With consummate sophistication, courtly love idealizes the vice of lust as a beautiful sentiment and spiritual longing that only the so-called holy gift of “love” can satisfy. Chaucer’s satire on innovative theories of marriage and the heresy of courtly love validates the wisdom of the Church’s teaching on hierarchy, fidelity, and indissolubility.

Today’s offering in our Timeless Essay series affords our readers the opportunity to join Mitchell Kalpakgian, as he considers courtly love, as depicted in Chaucer’s “The Franklin’s Tale,” and in marital love as taught by the Church. —W. Winston Elliott III, Publisher

The great books or classics of Western civilization reflect the enduring ideals and universal truths that represent a Perennial Philosophy, that is, the sum of the world’s accumulated wisdom over the ages that establishes a living tradition of moral standards and civilized customs. This Perennial Philosophy has enjoyed preservation and continuity from Homer’s Iliad and Odyssey to Vergil’s Aeneid to Dante’s Divine Comedy to Chaucer’s Canterbury Tales to Shakespeare’s plays. Other great writers who have transmitted this worldview and upheld this classical-Christian tradition include, to name a few, Jonathan Swift, Dr. Johnson, Jane Austen, and Charles Dickens. The classics of literature always provide a standard of comparison to measure the new with the old and recognize the way things ought to be as opposed to the way they are—what Russell Kirk called “the normative consciousness.”

Although the Perennial Philosophy has endured throughout the ages and passed the test of time, in every historical period it suffers attacks from the heretical, radical, or untraditional ideas of prominent writers or thinkers who substitute a lie for the truth, a novel theory for established knowledge, or a revolutionary idea for common sense. For example, Chaucer’s “The Franklin’s Tale” depicts the heresy of courtly love that challenges Christian teaching about love and marriage. Shakespeare’s Macbeth portrays the objective nature of conscience and the reality of natural law that combats Montaigne’s subjective view of conscience and denial of natural law in “On Repentance” where he writes “I rarely repent… my conscience is content with itself, not as the conscience of an angel or a horse, but as the conscience of a man.” Dr. Johnson’s work exposes the fallacies of eighteenth-century thought like primitivism that glorified the Noble Savage and oversimplified the pursuit of human happiness with formulas like “Return to Nature.” Jane Austen’s novels present the world of difference between the conventional views of marriage in her age (“a proper match”) that gave priority to economic considerations and social connections as opposed to the timeless truths about true love that stress moral excellence, common ideals, and real attraction—the convergence of “sense and sensibility” to cite the title of one of her novels.

In Chaucer’s “The Franklin’s Tale,” Arveragus and Dorigen invent their own vows of marriage to replace the traditional Christian promises of matrimony that require husbands to love their wives and wives to obey their husbands. They agree to eliminate authority and hierarchy in their relationship to prevent all form of strife and argument.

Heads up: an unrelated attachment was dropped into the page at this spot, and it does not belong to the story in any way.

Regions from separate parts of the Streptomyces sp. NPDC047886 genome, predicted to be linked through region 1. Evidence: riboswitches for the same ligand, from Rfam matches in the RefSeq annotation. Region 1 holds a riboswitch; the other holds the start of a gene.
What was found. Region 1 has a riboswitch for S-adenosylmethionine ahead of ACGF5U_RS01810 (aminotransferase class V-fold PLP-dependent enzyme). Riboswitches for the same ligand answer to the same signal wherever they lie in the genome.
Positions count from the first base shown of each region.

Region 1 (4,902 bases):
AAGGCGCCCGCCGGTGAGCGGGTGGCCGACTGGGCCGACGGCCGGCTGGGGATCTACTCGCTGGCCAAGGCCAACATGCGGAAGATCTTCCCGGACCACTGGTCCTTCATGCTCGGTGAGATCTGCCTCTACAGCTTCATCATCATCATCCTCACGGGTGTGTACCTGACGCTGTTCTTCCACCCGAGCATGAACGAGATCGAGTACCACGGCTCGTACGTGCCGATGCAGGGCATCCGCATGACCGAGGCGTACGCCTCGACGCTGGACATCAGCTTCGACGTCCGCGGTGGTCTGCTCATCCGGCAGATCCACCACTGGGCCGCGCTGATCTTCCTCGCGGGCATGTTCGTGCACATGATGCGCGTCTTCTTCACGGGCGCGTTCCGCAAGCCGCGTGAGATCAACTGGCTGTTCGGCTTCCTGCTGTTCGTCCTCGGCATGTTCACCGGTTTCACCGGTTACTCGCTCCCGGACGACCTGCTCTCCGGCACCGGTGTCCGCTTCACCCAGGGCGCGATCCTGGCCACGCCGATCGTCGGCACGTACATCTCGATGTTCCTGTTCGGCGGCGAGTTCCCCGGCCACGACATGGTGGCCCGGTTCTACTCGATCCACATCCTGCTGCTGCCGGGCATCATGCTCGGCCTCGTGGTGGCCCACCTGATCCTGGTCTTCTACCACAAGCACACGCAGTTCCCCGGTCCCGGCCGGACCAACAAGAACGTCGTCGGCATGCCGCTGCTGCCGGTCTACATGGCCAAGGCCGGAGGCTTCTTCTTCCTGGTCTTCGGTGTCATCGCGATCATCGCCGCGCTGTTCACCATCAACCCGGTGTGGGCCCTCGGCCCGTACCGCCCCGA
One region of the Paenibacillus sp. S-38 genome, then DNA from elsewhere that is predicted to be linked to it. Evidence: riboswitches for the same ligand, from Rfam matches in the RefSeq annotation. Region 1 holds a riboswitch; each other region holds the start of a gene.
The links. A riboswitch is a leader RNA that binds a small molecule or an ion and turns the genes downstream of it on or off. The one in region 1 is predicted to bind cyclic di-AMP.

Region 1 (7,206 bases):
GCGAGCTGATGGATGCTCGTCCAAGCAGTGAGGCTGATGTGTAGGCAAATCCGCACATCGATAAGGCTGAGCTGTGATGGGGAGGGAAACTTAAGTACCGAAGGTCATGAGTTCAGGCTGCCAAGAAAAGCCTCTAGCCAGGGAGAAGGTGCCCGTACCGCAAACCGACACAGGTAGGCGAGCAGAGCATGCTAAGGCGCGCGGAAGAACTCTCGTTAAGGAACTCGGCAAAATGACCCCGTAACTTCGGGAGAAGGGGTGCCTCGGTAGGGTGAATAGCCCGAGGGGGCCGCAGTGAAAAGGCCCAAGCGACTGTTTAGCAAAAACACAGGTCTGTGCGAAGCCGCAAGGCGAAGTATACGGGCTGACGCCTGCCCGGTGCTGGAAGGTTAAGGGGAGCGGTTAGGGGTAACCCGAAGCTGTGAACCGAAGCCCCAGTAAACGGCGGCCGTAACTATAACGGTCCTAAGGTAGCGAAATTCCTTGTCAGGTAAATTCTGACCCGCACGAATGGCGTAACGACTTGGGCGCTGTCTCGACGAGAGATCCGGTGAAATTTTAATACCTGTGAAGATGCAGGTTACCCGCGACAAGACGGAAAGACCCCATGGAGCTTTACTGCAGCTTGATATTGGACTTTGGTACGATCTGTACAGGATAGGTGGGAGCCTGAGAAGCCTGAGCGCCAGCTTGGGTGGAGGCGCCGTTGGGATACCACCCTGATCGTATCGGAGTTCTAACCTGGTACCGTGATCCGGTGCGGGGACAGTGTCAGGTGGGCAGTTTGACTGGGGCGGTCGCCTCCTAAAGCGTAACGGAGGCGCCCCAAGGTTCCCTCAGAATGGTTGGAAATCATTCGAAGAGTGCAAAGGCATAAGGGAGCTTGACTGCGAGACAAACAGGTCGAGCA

They imagine their novel approach to marriage offers a more enlightened view than outdated traditional ideas. In public Arveragus will act with sovereignty as the head of the family, but in private neither husband nor wife can restrict the freedom of the other:

He’d never assert the slightest mastery,
Or oppose her will, or show his jealousy,
But simply obey her, and follow along in her dust
(As any lover, with his lady, must),
Except the title of lordship must be in his name….

Thus marriage does not bind Arveragus and Dorigen to one another in the oneness of marriage but grants to both unlimited freedom without special commitments to the other spouse. According to their pact, they will avoid the battle of the sexes and all misunderstandings that ruin the harmony of marital bliss and will act as if “Love is completely free of slaves and masters.”

Sounding full of promise, this abstract theory of marriage, however, fails its first test and proves impractical. During the knight’s absence in war, Dorigen pines in loneliness and fear for the safety of her lord. Diverted by her friends to join them in merriment and pastimes, Dorigen captures the heart of the courtly lover Aurelius who knows of Dorigen’s marriage but pleads for her hand in love lest he suffer and die of a broken heart:

Madame, have pity on my wounds, so sharp
And painful. A word from you can save or kill me….
Have mercy, O sweet one, or I will surely die.”

Medieval courtly love views married love as prosaic, unromantic, and boring, lacking the mystique of erotic passion and the heightened intrigue of assignation that it finds only in forbidden, adulterous relationships as depicted in the romance of Lancelot and Guinevere.

While Dorigen resists the advances of Aurelius’s unsolicited love, she does not absolutely refuse his proposition, teasingly promising that she will requite his love if he can remove all the rocks from the shores of England to assure her husband’s safe homecoming. Vowing fidelity to her husband but qualifying her refusal, Dorigen, like a sentimentalist with false compassion, apologizes for her rejection of the courtly lover’s bleeding heart, tempering her answer with a coy suggestion. Moved by his sorrow, she agrees to love him on one condition she regards as impossible: “The day that all along this coast and plain / You take away those boulders rock by rock,” she promises. “Then I will love you best of any man.” In Dorigen’s eyes she is only appeasing Aurelius with a far-fetched promise she never expects to fulfill. Nevertheless, with the trickery of a magician who covers the rocks with the high tides and gives the illusion of disappearance, the courtly lover completes his task and expects the reward of Dorigen’s love. Aghast at the consequences of her rash promise, Dorigen suffers the greatest crisis of her married life, fearing that either death or dishonor will be her tragic fate.